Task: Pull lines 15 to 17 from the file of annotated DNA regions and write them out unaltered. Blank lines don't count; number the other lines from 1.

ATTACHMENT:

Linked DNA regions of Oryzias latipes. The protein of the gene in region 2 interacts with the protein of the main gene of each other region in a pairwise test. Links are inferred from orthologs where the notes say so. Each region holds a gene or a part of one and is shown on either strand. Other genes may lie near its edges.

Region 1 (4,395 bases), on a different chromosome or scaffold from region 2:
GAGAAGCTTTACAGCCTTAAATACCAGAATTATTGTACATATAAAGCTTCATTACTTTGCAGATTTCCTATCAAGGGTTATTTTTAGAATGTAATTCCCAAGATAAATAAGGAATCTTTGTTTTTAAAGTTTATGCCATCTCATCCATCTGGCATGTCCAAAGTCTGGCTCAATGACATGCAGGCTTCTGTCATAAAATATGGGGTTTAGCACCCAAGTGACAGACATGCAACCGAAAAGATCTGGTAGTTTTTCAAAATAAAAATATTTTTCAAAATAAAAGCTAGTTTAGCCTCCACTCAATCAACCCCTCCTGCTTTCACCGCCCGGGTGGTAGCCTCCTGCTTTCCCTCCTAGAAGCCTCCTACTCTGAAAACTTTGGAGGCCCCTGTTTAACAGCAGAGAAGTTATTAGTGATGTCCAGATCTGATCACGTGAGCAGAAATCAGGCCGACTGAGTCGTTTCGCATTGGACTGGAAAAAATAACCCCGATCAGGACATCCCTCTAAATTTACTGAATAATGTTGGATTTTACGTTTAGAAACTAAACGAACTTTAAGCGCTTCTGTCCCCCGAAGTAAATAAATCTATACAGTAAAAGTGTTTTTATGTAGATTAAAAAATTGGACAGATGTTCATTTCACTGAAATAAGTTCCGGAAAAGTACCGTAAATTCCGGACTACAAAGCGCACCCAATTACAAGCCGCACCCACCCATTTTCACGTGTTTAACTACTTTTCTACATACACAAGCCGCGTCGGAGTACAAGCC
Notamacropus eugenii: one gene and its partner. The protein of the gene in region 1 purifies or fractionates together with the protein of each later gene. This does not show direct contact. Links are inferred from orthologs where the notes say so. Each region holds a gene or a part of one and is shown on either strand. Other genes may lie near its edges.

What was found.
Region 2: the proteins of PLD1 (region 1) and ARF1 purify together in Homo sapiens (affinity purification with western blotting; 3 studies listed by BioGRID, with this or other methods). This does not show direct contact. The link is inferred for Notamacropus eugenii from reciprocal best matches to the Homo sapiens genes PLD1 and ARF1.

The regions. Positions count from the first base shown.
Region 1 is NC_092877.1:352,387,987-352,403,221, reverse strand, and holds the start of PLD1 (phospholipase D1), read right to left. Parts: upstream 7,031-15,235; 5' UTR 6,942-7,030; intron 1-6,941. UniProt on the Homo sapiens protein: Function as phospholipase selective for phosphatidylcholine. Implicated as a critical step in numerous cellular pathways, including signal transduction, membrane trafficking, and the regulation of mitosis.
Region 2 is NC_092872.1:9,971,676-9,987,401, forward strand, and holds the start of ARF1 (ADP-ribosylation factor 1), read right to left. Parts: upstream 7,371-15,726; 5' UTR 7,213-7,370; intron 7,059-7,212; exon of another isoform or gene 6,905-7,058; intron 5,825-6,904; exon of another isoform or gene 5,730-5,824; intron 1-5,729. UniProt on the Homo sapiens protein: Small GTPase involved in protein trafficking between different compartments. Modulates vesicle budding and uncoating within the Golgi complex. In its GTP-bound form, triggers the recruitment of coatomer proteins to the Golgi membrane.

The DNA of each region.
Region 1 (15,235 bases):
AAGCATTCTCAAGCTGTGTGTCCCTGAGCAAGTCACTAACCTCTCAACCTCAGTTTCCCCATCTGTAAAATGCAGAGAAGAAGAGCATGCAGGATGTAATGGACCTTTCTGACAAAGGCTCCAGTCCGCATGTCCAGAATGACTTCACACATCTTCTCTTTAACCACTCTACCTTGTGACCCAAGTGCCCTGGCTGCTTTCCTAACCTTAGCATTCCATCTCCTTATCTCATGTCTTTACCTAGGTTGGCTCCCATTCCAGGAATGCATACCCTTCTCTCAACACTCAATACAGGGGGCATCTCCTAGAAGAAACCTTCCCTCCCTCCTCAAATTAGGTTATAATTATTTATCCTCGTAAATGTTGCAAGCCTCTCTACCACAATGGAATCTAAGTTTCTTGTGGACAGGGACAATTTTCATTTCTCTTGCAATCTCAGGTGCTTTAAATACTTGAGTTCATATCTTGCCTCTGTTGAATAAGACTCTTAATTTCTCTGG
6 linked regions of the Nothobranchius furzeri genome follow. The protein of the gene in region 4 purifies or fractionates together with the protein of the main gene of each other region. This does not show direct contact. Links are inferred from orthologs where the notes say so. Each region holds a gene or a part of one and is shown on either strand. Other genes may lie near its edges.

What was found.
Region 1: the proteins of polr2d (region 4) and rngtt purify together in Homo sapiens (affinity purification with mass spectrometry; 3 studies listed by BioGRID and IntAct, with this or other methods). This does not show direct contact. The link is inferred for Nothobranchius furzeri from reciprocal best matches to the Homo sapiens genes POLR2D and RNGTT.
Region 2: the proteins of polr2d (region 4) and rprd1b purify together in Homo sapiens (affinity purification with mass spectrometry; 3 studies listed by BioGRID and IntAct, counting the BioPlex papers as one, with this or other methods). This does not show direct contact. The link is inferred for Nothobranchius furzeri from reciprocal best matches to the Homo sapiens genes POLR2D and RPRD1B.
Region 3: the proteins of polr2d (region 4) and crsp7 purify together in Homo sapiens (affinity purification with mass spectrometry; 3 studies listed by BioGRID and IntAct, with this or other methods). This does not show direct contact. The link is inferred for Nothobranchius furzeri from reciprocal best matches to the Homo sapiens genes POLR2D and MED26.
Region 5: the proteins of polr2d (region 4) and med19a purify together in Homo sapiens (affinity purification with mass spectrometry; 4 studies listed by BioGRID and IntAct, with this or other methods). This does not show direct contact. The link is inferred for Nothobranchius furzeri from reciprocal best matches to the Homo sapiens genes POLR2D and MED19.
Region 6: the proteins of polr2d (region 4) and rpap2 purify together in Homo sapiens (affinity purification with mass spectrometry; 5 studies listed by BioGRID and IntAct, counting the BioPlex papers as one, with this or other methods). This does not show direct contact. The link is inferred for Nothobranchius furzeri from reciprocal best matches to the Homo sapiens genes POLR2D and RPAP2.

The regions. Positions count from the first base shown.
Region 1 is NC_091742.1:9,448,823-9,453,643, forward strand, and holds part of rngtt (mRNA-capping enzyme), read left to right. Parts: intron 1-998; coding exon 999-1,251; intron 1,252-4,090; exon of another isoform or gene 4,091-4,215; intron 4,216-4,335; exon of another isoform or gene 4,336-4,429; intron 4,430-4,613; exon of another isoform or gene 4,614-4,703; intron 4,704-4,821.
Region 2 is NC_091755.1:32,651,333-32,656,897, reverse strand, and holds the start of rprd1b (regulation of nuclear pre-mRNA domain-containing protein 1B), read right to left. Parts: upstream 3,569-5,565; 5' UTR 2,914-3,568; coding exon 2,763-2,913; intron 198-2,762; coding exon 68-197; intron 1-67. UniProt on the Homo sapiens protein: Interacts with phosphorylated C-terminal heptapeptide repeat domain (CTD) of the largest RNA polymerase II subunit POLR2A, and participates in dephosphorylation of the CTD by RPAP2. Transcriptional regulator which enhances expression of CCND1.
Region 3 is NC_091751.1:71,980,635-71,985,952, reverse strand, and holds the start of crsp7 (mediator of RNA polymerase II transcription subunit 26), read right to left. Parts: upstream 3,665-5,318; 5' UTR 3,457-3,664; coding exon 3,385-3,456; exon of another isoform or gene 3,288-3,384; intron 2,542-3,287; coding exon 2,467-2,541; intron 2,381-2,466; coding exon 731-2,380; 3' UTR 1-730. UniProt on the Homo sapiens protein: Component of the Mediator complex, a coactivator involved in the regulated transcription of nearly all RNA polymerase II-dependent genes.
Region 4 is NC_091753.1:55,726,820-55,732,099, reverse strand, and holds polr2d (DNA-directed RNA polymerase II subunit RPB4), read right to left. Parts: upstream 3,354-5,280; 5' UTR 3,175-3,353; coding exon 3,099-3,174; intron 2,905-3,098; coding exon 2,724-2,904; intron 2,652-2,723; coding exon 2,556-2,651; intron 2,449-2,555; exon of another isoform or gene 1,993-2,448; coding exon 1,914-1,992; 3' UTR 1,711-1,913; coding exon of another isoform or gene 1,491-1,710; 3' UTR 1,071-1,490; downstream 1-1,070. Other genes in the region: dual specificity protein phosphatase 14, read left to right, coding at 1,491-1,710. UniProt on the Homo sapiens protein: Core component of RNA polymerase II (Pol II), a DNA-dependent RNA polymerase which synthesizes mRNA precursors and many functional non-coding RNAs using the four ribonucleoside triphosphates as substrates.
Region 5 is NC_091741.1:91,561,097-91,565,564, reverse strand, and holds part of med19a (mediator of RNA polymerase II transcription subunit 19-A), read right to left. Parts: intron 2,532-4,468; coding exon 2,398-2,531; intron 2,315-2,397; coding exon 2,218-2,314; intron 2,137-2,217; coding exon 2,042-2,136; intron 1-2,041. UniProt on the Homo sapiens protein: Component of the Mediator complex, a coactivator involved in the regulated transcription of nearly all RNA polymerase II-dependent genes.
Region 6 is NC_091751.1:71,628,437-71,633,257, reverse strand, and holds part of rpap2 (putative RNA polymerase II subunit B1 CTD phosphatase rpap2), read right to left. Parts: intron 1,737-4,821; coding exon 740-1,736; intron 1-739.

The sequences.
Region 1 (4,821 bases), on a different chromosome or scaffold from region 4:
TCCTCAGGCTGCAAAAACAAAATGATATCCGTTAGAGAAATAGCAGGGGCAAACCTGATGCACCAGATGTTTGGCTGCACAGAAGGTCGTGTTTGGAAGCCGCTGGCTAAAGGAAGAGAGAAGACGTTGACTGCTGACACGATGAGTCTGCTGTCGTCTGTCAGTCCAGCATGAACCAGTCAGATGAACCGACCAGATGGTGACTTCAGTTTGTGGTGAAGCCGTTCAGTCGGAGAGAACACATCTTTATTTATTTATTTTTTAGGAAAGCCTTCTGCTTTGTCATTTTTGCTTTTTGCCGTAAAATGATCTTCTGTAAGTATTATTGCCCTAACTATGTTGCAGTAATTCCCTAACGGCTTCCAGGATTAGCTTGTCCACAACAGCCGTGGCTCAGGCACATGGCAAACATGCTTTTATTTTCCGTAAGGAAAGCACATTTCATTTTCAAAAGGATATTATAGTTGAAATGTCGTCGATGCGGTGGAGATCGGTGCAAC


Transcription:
Region 1: the proteins of polr2d (region 4) and rngtt purify together in Homo sapiens (affinity purification with mass spectrometry; 3 studies listed by BioGRID and IntAct, with this or other methods). This does not show direct contact. The link is inferred for Nothobranchius furzeri from reciprocal best matches to the Homo sapiens genes POLR2D and RNGTT.
Region 2: the proteins of polr2d (region 4) and rprd1b purify together in Homo sapiens (affinity purification with mass spectrometry; 3 studies listed by BioGRID and IntAct, counting the BioPlex papers as one, with this or other methods). This does not show direct contact. The link is inferred for Nothobranchius furzeri from reciprocal best matches to the Homo sapiens genes POLR2D and RPRD1B.
Region 3: the proteins of polr2d (region 4) and crsp7 purify together in Homo sapiens (affinity purification with mass spectrometry; 3 studies listed by BioGRID and IntAct, with this or other methods). This does not show direct contact. The link is inferred for Nothobranchius furzeri from reciprocal best matches to the Homo sapiens genes POLR2D and MED26.